Art historians have missed it. Art lovers have missed it. I saw it by accident.
Anyone who knows Matisse knows The Red Room, or The Harmony in Red, painted in 1908 for the dining room of a Russian collector. Most art lovers and Wikipedia readers are aware it was supposed to be blue, but Matisse repainted it because red was way better in terms of creating visual conflict and making the observers hungry. Neuroscientists confirmed some 60 years later that red colour drives the human brain to command the body to mobilise, that is to spend more energy than necessary, which (a) makes us more hungry and (b) pushes us to eat more, because we do it faster. So, Matisse’s choice of colour was scientifically justified even though he didn’t know about it at the time.
At the Hermitage (St.Petersburg, Russia), this painting is exhibited on the wall squeezed between Matisse’s other two masterpieces: wall-to-wall Dance and wall-to-wall Music.
Not enough space to properly show a painting worth, I guess, something in the range of $200-500 million, depending on whether you talk to a Saudi prince or a Qatar sheik.
Now, if you are still questioning yourself why this “childish painting” is any good, let me show you its workings.
Normal perspective is organised like this:
Matisse’s perspective is organised without the right convergence point, with the line of sight sliding from the horizon level of the landscape in the window down to the line of scattered fruit on the table.
The focal point, being positioned outside, suggests there’s a lot more of this landscape beyond the confines of the window frame (and its left pane is absent to allow your imagination to roam the meadow). It also makes some observers to consider jumping out of the window, with the green field offering the same layout of yellow dots, as suggested by fruit on the table. Matisse tempted the observer to go outside, but his real intention was quite the opposite.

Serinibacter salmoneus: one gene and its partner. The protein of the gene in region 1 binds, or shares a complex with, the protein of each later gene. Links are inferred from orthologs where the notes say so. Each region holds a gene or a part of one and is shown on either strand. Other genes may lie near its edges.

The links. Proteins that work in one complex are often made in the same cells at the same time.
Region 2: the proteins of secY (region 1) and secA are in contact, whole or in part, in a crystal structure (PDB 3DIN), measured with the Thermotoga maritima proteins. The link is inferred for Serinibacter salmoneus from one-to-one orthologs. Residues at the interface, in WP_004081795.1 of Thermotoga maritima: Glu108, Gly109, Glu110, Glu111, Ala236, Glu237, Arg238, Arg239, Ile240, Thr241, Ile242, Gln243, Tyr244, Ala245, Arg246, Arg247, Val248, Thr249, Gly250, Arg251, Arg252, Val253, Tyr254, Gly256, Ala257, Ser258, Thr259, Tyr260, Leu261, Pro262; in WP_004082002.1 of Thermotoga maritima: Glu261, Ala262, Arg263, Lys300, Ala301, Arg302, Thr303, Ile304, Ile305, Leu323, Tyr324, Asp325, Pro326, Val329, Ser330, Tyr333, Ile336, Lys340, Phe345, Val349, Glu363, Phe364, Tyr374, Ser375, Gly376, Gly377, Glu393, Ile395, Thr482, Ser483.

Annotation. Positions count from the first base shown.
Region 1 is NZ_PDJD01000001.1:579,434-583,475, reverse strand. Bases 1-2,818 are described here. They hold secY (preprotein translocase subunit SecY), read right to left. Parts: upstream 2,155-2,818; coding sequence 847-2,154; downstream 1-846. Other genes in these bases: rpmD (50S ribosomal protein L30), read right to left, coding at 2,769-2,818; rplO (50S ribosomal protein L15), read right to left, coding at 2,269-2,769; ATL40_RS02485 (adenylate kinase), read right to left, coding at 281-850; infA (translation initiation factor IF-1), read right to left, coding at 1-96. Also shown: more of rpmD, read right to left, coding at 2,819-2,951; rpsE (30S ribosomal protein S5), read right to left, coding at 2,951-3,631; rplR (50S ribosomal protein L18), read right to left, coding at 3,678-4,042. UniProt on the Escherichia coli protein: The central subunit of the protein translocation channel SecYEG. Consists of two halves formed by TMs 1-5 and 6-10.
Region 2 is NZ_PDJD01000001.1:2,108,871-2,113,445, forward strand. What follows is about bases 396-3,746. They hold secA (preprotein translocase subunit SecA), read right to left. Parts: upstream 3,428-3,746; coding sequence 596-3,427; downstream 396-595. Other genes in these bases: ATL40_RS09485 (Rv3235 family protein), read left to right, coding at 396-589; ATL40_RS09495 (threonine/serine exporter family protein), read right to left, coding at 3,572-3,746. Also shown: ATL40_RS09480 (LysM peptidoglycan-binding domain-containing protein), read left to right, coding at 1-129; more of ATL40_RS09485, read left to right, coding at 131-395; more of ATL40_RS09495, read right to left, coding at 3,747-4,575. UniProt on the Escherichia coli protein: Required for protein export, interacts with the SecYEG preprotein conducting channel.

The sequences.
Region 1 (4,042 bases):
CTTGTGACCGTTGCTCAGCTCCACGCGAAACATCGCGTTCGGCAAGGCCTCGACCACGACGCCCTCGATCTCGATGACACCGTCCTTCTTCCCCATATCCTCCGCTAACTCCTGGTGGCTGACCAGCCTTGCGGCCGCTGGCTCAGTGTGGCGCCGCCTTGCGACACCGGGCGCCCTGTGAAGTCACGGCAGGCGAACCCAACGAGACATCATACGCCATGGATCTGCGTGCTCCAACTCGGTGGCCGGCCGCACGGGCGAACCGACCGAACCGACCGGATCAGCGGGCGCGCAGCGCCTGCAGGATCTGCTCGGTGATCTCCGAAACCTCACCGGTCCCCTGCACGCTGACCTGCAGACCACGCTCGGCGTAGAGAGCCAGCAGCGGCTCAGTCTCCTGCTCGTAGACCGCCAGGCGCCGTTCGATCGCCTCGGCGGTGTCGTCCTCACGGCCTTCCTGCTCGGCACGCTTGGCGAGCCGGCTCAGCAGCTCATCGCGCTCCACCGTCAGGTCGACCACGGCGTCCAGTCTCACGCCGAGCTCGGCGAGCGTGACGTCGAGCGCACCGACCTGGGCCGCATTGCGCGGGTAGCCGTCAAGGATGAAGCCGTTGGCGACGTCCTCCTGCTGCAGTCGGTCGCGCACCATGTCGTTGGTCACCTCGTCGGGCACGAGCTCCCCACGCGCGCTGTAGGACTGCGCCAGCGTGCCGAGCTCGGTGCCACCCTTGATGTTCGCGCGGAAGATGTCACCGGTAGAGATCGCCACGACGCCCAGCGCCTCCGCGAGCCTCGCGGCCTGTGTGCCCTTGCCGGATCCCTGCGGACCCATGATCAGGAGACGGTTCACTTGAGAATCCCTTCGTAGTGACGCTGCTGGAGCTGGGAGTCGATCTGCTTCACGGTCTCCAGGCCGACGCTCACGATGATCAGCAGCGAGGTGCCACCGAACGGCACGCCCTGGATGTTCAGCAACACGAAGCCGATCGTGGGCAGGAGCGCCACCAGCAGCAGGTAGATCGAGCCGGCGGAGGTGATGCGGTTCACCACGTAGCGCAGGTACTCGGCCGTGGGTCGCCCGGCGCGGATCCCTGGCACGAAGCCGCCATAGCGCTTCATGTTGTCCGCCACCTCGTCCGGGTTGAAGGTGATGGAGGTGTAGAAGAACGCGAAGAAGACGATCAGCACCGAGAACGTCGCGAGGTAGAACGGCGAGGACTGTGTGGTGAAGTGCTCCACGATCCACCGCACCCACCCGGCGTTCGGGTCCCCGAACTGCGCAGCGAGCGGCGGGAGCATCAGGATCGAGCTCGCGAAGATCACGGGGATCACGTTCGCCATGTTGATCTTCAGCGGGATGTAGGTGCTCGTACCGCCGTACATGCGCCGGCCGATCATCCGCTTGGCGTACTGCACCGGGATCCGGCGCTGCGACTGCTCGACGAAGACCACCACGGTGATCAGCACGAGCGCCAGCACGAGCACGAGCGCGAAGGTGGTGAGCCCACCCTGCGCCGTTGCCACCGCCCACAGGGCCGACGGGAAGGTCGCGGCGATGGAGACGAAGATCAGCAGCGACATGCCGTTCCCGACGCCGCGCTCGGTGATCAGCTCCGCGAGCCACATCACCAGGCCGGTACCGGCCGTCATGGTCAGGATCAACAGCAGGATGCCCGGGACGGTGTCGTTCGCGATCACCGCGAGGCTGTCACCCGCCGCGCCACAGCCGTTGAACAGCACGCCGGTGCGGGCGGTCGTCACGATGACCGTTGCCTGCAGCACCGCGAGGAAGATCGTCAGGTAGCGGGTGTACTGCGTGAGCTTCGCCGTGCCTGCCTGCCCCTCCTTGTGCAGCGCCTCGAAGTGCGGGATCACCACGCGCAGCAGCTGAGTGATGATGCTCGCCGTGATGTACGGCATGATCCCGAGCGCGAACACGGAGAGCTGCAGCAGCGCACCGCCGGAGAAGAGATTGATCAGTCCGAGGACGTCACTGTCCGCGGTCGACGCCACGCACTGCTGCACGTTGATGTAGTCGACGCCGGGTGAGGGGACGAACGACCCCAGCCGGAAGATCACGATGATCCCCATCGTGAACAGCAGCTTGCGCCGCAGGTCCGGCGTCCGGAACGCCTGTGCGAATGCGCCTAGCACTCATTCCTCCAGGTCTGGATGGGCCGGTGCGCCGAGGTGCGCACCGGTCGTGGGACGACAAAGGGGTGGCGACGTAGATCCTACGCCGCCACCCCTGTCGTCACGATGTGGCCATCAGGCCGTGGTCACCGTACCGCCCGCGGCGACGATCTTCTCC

The shifting line of sight was conceived with a purpose. It makes observers dizzy, and they start looking for something to hang on. Matisse slides up the yellow chair for you to relax and wait for the dizziness to pass.
The natural landscape in this painting is, in a way, a clever joke. People hang up idyllic landscapes on their walls as “windows” into the ideal nature. Matisse makes you dizzy looking at it, offers you a chair and welcomes you to stay and enjoy the room, and what he made out of it.
The room does not offer you a convergence point. It stretches to the right for as long as you are certain that parallel lines never cross.
Matisse gives you The World of Indoors, filling it with multiple line, shape, and colour conflicts to keep you interested.
The geometrical horizontal lines of the table conflict with the natural lines of the ornament that grows vertically from the floor and up to the non-existent ceiling. The blues have their argument with reds, which clash with yellows. The drama is going on and on, endless, and I’ve not even begun to get intimate (from the art historian point of view, of course) with the lady who’s arranging the fruit.
If it were a poem, it would be a pleasure to read, but never possible to finish.
It was created for a dining hall, as a decoration that would motivate people to stay in the damn room without any rationally justified reason not to leave it. Artistic cruelty.
Now. The big secret I discovered last Saturday when visiting the Hermitage was this:
Did you see it? No? Edge closer, and pretend you don’t understand the gallery keeper is shouting at you to stand back:
Yessss! Matisse painted a perfectly realistic fly on the vase to suggest that the brains of art critics, who lambasted and ridiculed his work and even called his Russian client a madman, were smaller than the brain of a fly, who naturally accepted this room and all the objects it contained as perfectly and comfortably real.
Now is the time to sit back and give Matisse a standing ovation, seated.
You may use the yellow chair, and while you are seated there, reflect on this:
When Matisse makes you sit in the chair inside his room, you get to face people who are present in the dining hall, so you’ve gone inside the painting without losing connection with reality.
I am now tempted to stand up and applaud him, even though no one can see me doing this.
P.S. Of course it was a real fly that I happened to capture at the moment she was fooled by Matisse, not painted.
More original research on Matisse:
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